ROME - At the European Commission's conference here today on LED lighting for smart cities, one thing became clear: Any public outdoor LED scheme is bound to run into unique challenges.
No city summed that up better than Wuppertal, Germany, which was keen to convert a 22-kilometre stretch of disused railway into an LED-lit day-and-night recreational trail which cyclists and walkers could travel through abandoned tunnels, over aqueducts and along the old trackway.
There was one main problem: Bats. European law protects the endangered winged mammals; they lived in the route's tunnels; and, in a potential deal stopper, they don't like light. The bats were there first, so they were going to win the battle, lest Wuppertal figured out how to accommodate them.
'It was a severe conflict,' recalled city director and treasurer Johannes Slawig, speaking during a morning 'lessons learned' panel. 'We had to find a situation in which the people and the bats could live together.'
Wuppertal's answer? It took advantage of the directional nature of LED lighting, mounting luminaires four metres high pointing down, which left 4 dark metres at the top of the tunnel for the bats. Conventional lighting would have sprayed light above, disturbing the bats.
A digital control system which the city uses to remotely adjust lighting as conditions require has also helped maintain optimal conditions for the cave dwellers.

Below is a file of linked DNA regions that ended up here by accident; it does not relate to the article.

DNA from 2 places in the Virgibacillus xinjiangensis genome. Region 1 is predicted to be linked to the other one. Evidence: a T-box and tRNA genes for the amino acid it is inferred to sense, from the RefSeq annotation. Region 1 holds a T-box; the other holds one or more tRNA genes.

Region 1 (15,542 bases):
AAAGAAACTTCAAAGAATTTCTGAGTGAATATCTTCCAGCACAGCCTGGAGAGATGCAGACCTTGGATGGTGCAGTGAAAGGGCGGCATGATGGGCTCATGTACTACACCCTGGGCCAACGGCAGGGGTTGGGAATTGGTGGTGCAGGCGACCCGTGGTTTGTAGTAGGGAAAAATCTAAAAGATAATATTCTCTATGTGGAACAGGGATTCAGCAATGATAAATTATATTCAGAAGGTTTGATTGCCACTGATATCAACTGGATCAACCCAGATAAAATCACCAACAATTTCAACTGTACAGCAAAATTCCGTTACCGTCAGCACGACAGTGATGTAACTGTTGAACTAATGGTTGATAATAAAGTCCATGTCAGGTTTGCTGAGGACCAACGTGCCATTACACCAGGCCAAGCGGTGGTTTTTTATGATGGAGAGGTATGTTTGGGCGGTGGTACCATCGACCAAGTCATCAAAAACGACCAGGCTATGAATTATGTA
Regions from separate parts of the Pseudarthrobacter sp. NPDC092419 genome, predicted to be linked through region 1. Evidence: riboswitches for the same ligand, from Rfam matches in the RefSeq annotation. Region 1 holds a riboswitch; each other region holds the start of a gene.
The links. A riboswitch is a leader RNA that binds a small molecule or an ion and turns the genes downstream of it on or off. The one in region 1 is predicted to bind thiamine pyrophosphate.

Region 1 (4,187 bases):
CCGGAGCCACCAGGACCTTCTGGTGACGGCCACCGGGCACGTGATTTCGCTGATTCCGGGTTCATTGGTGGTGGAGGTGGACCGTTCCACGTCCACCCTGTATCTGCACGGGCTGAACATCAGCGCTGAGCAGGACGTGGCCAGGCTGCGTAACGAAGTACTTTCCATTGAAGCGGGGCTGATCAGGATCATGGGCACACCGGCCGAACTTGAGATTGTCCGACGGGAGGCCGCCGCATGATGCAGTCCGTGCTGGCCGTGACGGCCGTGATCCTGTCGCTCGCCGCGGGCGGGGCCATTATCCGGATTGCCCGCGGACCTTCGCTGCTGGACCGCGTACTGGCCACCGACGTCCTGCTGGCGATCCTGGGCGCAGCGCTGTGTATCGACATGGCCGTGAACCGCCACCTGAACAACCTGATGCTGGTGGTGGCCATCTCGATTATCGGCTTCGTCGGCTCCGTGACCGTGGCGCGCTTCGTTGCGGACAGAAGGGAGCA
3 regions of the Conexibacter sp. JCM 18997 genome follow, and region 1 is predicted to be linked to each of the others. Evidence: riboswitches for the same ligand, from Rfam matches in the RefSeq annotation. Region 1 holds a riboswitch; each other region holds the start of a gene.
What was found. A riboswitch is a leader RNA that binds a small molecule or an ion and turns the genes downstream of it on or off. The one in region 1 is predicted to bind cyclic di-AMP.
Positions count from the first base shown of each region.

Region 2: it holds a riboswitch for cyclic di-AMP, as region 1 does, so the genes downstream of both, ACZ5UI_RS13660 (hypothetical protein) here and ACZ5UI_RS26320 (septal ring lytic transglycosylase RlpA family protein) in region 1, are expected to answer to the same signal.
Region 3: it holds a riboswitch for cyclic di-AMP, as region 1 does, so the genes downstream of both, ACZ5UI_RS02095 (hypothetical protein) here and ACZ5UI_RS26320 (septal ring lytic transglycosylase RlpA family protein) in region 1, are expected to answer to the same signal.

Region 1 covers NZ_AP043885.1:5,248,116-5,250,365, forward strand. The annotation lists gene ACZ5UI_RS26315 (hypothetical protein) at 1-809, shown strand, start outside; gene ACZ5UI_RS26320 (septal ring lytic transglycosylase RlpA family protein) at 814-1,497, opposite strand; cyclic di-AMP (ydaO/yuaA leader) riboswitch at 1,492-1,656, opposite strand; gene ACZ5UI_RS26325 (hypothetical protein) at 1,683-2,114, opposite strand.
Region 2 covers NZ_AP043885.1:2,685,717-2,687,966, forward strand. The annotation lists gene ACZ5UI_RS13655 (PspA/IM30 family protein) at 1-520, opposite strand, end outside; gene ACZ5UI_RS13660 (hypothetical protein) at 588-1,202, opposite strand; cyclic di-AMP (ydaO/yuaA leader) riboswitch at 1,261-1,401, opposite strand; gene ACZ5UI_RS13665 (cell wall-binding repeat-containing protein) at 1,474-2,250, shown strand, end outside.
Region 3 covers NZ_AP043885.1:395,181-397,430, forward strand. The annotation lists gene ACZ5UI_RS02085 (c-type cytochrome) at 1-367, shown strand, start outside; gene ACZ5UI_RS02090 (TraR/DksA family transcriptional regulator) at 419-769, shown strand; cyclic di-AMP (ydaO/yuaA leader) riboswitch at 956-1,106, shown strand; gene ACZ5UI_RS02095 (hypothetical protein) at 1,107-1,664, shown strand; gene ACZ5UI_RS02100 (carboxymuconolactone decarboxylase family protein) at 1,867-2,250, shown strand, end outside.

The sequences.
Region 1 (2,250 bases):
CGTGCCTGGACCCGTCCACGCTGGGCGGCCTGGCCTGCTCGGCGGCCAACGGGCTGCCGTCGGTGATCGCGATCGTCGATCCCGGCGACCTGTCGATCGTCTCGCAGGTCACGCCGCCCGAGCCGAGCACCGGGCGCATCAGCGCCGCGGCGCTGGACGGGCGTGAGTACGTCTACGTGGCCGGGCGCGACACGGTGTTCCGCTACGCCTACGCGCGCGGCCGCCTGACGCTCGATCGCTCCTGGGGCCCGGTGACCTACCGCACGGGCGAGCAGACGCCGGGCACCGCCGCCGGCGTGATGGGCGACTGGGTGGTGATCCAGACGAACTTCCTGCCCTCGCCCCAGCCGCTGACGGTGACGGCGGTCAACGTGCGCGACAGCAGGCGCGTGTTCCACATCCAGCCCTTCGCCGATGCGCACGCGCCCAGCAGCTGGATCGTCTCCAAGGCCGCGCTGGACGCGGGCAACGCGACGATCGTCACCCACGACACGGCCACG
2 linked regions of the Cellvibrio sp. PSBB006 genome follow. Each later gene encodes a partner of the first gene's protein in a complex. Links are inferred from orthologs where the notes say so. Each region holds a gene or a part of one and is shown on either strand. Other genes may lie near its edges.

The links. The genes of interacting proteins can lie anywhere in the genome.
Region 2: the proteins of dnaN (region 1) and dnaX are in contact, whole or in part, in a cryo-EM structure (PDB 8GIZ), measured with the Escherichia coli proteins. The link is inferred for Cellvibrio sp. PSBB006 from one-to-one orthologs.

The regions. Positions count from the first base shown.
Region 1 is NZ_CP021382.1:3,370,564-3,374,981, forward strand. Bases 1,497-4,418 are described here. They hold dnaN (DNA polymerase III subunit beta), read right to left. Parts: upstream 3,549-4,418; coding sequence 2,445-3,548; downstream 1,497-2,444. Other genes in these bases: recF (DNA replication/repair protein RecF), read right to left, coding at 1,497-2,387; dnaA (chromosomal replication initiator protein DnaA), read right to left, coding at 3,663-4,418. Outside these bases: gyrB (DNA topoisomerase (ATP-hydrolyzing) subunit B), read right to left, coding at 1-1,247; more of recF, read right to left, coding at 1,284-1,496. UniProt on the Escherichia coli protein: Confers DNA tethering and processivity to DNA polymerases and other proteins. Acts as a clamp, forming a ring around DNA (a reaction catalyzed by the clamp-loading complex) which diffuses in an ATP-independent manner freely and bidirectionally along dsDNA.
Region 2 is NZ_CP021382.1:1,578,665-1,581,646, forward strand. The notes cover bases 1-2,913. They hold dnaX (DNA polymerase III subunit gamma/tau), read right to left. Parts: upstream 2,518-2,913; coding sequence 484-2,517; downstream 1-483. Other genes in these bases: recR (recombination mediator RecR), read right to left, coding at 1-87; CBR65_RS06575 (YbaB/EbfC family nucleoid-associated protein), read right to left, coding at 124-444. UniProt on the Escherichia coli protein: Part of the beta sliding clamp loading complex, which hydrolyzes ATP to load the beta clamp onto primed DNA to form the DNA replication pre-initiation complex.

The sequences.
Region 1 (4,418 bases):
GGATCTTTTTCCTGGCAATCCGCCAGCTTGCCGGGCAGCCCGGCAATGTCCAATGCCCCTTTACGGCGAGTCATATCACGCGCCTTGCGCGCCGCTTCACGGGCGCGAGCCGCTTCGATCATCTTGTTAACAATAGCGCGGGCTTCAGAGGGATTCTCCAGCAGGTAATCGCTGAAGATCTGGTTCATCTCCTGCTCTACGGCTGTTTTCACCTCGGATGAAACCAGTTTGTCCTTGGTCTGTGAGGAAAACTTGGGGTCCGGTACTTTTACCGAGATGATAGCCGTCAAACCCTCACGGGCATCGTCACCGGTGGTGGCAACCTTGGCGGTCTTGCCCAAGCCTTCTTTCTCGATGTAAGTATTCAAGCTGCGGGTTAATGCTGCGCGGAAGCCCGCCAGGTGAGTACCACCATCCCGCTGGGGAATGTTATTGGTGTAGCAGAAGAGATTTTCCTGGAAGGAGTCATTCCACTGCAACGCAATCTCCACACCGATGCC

Simply put, 'it works,' said Slawig. Wuppertal, the birthplace of aspirin and Friedrich Engels, and a city of about 350,000 located near Cologne and Düsseldorf, will officially open the line on Dec. 7.
'It combines the recreation of people with the protection of nature, with the protection of bats in this situation,' said Slawig. 'That is possible because of the special management of the lighting system, which is able to light in each situation we need – summer, winter, protection time of bats, days with sunny weather, days without sunny weather.'
Wuppertal is funding the €2 million scheme through an award it won in a competition sponsored by the German government.
The city was just one of several to present here during the second day of the EC's ICT Key Enabling Technologies Conference. Today focused exclusively on the deployment of LED lighting for sustainable smart cities, for which the EC hopes to provide funds for multi-city projects. Cities including Milan, Eindhoven, Albertslund (Denmark) and regions including Sweden's Skåne shared insights on challenges ranging from financing to data security to collaboration. Watch for more reports from Lux.
Photo is from C. Robiller / www.naturlichter.de via Wikimedia